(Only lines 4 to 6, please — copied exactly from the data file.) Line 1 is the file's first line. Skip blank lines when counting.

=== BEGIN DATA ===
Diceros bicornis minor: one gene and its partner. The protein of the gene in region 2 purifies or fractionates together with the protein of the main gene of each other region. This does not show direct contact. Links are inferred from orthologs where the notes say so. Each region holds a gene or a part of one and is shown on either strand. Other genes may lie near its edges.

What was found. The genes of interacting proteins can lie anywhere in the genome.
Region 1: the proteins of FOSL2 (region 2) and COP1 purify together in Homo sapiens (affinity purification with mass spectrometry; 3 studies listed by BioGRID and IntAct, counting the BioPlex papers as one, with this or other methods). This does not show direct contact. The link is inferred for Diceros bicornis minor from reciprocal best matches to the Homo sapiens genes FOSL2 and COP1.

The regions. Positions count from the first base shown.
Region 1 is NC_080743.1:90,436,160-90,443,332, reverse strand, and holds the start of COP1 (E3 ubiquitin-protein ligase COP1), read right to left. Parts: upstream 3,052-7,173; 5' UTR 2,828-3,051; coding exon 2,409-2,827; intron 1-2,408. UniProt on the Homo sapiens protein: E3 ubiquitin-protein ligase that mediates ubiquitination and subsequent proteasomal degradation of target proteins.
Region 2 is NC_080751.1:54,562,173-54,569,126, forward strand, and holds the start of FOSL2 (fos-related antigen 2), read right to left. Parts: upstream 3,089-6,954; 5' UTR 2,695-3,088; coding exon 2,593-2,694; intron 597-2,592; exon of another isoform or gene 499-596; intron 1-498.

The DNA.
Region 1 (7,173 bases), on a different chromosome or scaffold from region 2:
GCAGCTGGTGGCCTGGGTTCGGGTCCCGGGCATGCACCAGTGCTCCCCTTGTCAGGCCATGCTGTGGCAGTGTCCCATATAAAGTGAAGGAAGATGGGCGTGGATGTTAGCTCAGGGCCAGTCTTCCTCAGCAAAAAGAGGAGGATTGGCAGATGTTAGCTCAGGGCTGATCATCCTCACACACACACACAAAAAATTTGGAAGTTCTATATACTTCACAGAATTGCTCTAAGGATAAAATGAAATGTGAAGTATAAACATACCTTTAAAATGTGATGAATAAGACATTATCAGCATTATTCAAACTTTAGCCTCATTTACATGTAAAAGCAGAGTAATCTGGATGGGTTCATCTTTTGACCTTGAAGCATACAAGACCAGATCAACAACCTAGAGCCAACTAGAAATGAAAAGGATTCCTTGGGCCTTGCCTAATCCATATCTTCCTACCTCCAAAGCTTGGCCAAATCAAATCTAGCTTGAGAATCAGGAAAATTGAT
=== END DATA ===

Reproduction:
The regions. Positions count from the first base shown.
Region 1 is NC_080743.1:90,436,160-90,443,332, reverse strand, and holds the start of COP1 (E3 ubiquitin-protein ligase COP1), read right to left. Parts: upstream 3,052-7,173; 5' UTR 2,828-3,051; coding exon 2,409-2,827; intron 1-2,408. UniProt on the Homo sapiens protein: E3 ubiquitin-protein ligase that mediates ubiquitination and subsequent proteasomal degradation of target proteins.
Region 2 is NC_080751.1:54,562,173-54,569,126, forward strand, and holds the start of FOSL2 (fos-related antigen 2), read right to left. Parts: upstream 3,089-6,954; 5' UTR 2,695-3,088; coding exon 2,593-2,694; intron 597-2,592; exon of another isoform or gene 499-596; intron 1-498.